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Agricultural Price Policy and Parallel Markets

  • Max Spoor
Part of the Institute of Social Studies book series (ISSTH)

Abstract

Agricultural price policy was one of the most important instruments of market intervention in Nicaragua under Sandinista rule. This chapter analyses its effect on agricultural producers and urban consumers, focusing on the development of the domestic grain market ruled by a two-tier price system during most of the 1980s. When the Nicaraguan economy suffered greatly from shortages as a result of being under siege, after the initial years of relative peace, the fragmentation of the food market was exacerbated and by the middle of the decade the whole food system was in severe crisis. It is argued here that agricultural price policy, together with the management and sectoral impact of key macro-prices, was of crucial importance in this process.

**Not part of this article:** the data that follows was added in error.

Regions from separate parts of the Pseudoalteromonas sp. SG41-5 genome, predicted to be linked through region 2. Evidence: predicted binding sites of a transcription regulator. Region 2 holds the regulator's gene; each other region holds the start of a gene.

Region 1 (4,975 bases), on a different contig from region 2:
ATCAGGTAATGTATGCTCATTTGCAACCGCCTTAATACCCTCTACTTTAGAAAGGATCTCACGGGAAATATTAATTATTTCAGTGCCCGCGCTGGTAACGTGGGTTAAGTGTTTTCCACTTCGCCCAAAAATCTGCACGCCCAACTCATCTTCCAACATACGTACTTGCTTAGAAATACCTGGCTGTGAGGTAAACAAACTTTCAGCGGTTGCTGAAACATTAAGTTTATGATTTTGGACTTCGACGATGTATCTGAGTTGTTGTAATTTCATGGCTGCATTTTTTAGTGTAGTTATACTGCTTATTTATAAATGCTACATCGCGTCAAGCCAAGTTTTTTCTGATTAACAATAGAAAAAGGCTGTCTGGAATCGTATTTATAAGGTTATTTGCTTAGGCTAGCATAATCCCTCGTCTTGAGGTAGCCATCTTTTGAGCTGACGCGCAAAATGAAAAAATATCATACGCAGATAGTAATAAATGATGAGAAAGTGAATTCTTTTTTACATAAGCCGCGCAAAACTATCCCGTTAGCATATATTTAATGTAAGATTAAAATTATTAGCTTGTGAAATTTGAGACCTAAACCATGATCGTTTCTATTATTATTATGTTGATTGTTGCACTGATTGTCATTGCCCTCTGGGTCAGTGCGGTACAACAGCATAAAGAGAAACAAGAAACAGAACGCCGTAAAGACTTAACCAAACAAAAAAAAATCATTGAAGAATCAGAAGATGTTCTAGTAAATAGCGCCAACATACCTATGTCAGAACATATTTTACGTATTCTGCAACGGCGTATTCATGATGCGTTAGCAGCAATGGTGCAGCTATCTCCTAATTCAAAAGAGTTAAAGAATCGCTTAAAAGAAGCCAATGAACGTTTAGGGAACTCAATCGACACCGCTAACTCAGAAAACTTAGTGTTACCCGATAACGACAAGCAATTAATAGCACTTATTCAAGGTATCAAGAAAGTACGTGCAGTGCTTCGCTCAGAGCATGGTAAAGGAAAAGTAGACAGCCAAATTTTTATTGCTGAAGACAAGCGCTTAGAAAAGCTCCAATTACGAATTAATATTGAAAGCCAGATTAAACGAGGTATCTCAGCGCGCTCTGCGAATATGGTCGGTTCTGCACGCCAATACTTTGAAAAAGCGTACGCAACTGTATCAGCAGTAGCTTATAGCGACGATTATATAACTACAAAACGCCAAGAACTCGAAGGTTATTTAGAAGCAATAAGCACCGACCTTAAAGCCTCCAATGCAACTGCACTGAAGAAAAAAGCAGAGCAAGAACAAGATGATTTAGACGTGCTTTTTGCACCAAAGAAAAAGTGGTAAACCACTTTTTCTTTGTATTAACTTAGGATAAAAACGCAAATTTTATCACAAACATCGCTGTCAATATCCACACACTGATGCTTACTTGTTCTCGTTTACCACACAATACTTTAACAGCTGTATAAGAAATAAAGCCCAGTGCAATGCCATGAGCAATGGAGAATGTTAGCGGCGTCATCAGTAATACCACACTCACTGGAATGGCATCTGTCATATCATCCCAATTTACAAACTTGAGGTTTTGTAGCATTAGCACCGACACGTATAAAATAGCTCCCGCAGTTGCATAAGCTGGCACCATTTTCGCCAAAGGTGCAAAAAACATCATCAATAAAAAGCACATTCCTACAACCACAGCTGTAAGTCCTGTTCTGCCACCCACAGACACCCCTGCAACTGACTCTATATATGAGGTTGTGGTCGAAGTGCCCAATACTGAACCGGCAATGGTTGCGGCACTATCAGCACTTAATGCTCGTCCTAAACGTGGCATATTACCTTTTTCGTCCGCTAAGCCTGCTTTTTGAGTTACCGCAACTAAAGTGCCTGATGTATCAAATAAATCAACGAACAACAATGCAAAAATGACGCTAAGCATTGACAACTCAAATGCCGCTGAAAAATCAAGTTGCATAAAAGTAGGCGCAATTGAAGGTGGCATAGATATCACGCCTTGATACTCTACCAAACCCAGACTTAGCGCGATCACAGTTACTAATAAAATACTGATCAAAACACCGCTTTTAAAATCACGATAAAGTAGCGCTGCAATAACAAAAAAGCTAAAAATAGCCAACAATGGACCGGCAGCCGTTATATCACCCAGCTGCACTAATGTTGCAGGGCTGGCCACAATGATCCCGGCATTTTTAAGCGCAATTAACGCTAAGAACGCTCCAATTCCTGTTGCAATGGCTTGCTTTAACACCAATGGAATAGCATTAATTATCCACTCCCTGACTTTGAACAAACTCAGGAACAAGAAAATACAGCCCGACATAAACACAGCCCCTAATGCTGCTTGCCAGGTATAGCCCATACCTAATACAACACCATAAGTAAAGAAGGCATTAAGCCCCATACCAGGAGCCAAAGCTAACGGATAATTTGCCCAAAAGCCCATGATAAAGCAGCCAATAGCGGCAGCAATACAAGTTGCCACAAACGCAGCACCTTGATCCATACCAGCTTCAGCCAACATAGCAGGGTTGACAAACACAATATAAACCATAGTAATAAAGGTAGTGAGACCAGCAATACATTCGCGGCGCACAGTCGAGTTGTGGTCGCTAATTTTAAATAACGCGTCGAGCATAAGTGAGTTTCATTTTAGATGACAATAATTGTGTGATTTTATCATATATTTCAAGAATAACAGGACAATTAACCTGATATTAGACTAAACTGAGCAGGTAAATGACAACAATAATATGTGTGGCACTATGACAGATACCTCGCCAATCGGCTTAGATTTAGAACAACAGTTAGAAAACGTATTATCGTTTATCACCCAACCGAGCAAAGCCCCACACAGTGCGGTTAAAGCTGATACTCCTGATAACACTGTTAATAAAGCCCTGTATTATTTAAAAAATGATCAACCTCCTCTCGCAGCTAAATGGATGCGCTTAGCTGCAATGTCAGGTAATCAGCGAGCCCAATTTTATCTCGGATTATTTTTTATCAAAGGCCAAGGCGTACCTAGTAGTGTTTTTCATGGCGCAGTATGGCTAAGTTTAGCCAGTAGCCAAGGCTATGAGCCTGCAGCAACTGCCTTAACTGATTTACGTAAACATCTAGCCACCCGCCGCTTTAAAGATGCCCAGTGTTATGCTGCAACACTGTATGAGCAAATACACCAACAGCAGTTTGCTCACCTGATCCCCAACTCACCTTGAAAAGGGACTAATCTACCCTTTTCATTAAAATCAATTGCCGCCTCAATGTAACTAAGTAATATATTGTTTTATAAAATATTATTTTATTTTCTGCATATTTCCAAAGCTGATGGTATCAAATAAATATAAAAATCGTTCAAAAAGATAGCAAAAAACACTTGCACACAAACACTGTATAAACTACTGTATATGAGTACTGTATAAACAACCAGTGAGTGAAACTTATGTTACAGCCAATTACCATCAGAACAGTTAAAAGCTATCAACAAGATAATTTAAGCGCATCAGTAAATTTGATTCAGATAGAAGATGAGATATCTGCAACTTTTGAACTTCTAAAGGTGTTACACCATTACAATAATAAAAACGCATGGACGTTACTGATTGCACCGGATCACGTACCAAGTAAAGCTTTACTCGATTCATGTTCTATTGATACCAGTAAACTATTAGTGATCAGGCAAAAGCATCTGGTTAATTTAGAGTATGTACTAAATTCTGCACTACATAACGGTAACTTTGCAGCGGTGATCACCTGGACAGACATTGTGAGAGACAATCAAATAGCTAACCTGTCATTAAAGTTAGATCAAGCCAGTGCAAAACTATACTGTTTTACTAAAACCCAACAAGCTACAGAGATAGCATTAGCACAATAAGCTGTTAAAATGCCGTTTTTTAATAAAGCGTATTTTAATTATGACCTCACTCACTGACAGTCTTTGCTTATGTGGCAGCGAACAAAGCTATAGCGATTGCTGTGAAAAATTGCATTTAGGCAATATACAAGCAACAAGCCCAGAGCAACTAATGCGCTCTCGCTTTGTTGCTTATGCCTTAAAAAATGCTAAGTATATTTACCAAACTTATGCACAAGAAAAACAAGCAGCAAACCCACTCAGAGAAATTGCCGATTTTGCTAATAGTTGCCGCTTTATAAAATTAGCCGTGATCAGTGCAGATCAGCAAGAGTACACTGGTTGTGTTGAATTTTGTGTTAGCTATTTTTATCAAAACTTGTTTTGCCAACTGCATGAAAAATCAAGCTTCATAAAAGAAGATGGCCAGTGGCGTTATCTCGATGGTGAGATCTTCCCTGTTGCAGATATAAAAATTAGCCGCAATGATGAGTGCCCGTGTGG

Keywords

Exchange Rate Producer Price Price Policy Black Market Official Price 
These keywords were added by machine and not by the authors. This process is experimental and the keywords may be updated as the learning algorithm improves.

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Copyright information

© Institute of Social Studies 1995

Authors and Affiliations

  • Max Spoor
    • 1
  1. 1.Agricultural and Development ProgrammeInstitute of Social StudiesThe HagueThe Netherlands

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